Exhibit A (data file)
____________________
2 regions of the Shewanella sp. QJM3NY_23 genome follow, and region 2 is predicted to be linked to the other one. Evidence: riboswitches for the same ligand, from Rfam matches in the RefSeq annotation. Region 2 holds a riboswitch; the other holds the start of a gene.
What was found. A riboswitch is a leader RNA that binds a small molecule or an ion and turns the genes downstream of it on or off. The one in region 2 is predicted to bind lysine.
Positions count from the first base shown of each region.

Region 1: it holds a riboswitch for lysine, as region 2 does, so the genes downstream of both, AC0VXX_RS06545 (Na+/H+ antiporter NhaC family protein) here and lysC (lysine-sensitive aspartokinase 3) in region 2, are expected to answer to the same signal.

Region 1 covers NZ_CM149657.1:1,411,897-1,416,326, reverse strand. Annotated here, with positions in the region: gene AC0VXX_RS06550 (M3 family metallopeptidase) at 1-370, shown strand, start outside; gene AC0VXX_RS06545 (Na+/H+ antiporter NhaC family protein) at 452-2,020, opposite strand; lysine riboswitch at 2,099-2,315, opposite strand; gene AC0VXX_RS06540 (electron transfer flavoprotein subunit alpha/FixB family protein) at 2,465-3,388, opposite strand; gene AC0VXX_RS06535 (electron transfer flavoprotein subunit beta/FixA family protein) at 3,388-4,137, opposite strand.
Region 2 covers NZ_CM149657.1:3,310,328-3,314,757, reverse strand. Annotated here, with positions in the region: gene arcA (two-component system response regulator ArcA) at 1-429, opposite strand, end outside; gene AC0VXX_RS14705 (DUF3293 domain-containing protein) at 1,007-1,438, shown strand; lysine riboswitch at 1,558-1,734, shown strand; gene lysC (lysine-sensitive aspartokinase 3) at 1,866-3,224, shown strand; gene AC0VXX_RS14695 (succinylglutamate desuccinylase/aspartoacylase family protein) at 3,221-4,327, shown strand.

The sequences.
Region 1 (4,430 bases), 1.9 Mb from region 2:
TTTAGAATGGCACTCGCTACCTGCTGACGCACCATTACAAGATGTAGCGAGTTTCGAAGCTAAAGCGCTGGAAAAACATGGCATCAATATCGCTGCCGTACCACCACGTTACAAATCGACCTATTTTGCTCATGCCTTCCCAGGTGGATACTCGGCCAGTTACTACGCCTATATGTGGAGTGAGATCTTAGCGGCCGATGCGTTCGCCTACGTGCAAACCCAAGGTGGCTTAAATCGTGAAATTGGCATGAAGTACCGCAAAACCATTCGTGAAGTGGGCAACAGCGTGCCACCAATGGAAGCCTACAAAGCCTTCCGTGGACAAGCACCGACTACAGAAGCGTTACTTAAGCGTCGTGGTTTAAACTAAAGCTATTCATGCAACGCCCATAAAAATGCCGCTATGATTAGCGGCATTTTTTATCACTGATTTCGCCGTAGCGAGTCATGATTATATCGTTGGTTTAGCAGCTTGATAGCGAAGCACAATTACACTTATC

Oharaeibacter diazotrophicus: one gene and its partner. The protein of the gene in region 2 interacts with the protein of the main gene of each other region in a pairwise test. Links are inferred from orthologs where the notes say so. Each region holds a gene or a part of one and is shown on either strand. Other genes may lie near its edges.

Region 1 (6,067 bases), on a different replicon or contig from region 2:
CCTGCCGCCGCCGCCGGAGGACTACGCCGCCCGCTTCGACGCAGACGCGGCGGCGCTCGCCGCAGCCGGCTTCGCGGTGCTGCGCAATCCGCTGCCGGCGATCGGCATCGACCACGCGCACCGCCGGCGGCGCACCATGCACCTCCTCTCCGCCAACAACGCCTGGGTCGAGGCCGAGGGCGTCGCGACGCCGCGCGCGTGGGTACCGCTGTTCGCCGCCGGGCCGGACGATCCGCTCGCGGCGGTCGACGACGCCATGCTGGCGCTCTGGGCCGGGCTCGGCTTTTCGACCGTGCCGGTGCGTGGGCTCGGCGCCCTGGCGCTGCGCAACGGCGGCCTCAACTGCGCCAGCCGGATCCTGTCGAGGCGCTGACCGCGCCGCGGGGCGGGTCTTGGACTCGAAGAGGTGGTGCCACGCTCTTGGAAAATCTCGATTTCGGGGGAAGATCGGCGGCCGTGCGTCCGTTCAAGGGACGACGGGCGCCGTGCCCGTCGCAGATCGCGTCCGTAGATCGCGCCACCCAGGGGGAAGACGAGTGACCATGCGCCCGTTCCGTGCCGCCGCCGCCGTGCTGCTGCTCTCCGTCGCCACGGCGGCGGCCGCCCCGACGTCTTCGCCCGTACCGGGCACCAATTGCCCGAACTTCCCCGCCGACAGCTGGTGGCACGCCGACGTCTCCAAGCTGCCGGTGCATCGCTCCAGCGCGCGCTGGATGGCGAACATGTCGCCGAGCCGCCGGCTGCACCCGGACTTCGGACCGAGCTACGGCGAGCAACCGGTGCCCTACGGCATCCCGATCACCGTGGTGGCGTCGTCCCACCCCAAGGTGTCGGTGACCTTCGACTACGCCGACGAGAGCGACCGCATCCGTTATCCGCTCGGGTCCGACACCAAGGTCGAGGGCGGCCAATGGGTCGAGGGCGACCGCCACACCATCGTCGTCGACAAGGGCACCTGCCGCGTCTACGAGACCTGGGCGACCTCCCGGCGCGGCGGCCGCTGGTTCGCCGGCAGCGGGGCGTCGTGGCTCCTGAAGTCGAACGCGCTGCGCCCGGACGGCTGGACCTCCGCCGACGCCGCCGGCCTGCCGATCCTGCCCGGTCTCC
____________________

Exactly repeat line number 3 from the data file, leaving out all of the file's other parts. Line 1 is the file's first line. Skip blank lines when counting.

Positions count from the first base shown of each region.